good comments on that program and its usability. It would be very
surprising if you wanted to do something beyond what the program is capable
of.

I had some experience of Cosmos a couple of years ago, and even though the
program is most likely more than enough for your application I would chose
Ansys for FEA.

But like I said before, be sure that you have someone to use the programs
before you buy anything.

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Sam Evans PhD
I have used Solidworks for a couple of years for designing
orthopaedic implants and it is excellent. It all works how it is
supposed to, it is clear and easy to use and even the manuals are
easy to read and tell you what you want to know. It is also
remarkably fast and powerful. I have found, though, that complex
screw shapes can be very slow to rebuild, and drawings of them in
particular can be slow and difficult to work on. Certainly you need
a fast PC with plenty of memory if you want to do this type of work.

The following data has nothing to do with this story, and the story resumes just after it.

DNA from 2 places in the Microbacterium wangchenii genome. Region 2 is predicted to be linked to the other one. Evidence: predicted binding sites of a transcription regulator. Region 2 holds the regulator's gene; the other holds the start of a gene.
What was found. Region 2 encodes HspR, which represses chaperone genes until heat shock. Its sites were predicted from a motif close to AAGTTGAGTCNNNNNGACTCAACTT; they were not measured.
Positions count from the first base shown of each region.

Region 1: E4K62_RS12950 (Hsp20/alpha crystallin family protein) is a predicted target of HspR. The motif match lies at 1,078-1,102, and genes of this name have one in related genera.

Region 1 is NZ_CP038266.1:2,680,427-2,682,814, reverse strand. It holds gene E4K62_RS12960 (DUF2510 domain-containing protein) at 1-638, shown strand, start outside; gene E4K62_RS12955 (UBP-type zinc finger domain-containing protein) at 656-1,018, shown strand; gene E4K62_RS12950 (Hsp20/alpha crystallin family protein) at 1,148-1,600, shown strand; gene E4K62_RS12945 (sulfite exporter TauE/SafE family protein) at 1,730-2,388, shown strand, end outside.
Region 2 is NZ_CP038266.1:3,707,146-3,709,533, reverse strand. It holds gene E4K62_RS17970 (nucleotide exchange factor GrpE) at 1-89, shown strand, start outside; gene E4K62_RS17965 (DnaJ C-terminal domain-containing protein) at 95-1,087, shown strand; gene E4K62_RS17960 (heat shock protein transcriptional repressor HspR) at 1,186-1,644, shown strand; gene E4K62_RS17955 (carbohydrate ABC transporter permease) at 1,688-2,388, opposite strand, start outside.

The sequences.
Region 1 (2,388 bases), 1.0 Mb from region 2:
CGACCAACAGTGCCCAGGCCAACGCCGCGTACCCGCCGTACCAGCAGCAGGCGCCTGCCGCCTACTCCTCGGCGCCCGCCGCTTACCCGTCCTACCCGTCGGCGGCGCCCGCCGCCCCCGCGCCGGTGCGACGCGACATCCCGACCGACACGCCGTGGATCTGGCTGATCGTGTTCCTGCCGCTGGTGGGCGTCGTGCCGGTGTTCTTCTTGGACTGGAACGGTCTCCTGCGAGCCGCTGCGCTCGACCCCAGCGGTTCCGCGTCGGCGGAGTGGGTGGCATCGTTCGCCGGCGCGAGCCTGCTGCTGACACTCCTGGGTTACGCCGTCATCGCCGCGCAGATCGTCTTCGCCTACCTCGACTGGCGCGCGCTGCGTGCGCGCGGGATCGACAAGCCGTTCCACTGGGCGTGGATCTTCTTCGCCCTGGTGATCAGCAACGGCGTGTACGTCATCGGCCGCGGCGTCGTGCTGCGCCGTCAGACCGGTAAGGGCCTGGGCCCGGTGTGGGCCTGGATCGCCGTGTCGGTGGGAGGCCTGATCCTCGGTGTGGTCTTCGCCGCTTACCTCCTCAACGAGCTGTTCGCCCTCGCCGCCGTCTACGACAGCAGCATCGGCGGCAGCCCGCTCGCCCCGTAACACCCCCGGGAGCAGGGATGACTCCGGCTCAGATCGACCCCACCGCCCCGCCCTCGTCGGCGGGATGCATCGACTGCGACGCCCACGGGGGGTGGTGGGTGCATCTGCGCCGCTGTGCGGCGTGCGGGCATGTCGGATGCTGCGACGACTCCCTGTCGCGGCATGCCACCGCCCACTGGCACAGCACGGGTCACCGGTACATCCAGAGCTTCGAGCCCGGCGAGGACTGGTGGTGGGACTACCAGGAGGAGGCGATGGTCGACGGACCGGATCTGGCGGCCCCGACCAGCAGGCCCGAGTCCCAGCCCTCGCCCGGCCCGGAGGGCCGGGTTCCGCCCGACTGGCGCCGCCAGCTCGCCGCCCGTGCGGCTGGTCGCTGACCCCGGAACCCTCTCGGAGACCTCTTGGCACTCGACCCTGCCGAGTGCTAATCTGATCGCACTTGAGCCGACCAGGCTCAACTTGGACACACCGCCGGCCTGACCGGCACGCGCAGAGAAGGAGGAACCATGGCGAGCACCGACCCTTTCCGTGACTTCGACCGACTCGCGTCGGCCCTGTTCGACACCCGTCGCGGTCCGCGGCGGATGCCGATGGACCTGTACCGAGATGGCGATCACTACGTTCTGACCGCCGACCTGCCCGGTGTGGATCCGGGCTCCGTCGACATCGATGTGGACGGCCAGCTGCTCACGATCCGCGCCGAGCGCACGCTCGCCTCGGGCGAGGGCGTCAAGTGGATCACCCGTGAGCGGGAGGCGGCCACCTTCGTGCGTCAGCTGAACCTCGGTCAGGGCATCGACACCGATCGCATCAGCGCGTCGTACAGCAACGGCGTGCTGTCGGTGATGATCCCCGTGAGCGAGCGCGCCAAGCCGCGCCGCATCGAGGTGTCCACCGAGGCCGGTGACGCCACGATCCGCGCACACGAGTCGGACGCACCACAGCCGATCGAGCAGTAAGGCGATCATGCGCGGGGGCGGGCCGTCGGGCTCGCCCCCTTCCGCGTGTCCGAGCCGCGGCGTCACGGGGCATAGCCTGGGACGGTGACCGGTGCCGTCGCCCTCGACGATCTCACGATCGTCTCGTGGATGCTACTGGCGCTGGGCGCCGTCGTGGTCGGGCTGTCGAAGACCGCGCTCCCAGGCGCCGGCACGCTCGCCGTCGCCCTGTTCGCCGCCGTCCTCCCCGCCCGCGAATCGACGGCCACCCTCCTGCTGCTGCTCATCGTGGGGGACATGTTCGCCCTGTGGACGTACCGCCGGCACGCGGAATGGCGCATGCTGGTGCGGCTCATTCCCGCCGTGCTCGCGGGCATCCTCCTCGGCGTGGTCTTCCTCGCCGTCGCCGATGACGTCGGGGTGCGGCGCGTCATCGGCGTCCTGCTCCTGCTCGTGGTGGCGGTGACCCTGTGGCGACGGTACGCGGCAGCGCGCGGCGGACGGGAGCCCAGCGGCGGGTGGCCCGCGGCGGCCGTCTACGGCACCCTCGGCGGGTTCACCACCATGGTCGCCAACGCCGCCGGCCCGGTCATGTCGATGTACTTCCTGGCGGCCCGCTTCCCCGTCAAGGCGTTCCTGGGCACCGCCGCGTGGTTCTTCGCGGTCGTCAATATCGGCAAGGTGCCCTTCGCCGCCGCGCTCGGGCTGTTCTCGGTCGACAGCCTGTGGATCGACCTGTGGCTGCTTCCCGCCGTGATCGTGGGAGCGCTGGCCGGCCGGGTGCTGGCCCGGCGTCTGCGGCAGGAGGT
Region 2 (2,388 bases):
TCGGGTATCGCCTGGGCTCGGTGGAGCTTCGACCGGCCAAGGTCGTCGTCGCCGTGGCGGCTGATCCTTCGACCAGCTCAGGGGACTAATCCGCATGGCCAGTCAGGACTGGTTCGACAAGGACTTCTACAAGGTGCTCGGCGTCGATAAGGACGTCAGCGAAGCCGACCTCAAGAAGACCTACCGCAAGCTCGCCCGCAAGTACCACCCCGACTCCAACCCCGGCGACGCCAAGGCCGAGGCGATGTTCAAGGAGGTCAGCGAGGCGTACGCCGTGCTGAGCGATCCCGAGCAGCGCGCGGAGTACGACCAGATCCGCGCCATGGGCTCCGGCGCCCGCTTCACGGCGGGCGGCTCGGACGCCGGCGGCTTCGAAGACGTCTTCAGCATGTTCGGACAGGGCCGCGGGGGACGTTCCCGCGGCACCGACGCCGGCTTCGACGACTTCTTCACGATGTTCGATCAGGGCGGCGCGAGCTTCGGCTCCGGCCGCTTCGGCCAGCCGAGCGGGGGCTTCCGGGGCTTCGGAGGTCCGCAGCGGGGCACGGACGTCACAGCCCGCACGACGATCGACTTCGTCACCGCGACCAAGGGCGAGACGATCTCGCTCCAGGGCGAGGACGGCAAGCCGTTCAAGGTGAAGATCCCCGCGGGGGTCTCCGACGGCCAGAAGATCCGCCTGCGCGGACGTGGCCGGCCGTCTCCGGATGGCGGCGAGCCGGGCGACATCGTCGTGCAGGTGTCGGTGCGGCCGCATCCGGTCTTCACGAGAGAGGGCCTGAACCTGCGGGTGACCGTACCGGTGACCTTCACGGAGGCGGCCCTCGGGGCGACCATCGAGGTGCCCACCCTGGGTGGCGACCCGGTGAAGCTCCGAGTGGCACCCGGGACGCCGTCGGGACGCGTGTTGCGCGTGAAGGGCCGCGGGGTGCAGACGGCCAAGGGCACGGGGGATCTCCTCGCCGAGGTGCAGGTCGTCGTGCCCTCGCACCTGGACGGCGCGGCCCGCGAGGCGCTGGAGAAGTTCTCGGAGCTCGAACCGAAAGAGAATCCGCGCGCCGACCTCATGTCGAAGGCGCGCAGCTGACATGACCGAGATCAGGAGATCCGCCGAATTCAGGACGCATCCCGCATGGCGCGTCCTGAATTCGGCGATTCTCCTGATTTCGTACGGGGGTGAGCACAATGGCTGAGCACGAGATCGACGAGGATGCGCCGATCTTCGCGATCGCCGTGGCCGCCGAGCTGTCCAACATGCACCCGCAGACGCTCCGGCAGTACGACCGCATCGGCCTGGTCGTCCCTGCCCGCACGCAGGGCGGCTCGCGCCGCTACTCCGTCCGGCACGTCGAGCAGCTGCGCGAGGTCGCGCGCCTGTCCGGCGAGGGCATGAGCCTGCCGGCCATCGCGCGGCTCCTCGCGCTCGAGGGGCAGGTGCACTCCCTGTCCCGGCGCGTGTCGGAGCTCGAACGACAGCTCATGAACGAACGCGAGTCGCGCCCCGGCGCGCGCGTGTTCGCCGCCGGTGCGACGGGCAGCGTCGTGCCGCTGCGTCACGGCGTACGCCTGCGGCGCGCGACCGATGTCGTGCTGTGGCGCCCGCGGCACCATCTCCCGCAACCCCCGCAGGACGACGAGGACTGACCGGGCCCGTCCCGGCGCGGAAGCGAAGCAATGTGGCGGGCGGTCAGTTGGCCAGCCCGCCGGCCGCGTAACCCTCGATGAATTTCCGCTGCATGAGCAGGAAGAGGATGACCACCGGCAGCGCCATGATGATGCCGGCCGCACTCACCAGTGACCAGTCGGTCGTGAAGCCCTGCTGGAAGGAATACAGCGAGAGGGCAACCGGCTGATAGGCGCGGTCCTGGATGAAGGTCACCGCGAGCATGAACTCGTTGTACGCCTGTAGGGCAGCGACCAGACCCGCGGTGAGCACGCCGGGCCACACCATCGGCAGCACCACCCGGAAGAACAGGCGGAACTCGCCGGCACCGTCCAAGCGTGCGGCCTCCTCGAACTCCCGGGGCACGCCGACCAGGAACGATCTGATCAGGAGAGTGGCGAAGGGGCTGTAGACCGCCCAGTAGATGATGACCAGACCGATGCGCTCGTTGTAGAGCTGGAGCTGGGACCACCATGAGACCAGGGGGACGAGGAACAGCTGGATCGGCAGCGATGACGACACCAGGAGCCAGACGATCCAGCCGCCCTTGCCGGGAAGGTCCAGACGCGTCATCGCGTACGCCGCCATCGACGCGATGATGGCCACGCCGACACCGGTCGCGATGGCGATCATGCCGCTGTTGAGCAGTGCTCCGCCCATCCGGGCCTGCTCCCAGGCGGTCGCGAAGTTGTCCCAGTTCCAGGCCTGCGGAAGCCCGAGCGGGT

Regarding FE software, I have used LUSAS in the past but this is
fairly limited in its solid modelling and irregular volume meshing,
although it is excellent for contact problems. I think now that
COSMOS/Works is probably the best bet for complicated 3D models and I
am trying to get a copy at the moment. Another option is MARC, which
is very good for bone remodelling or if you want to include your own
material models, because you can easily define your own subroutines.
Good luck!

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Naris Charoenporn
In addition to the software you mentioned, there are other CAD and FEA
software for creating solid modelling and analysing it with Finite
Element method. For example UniGraphics, CATIA, IDES, CADDS5 and others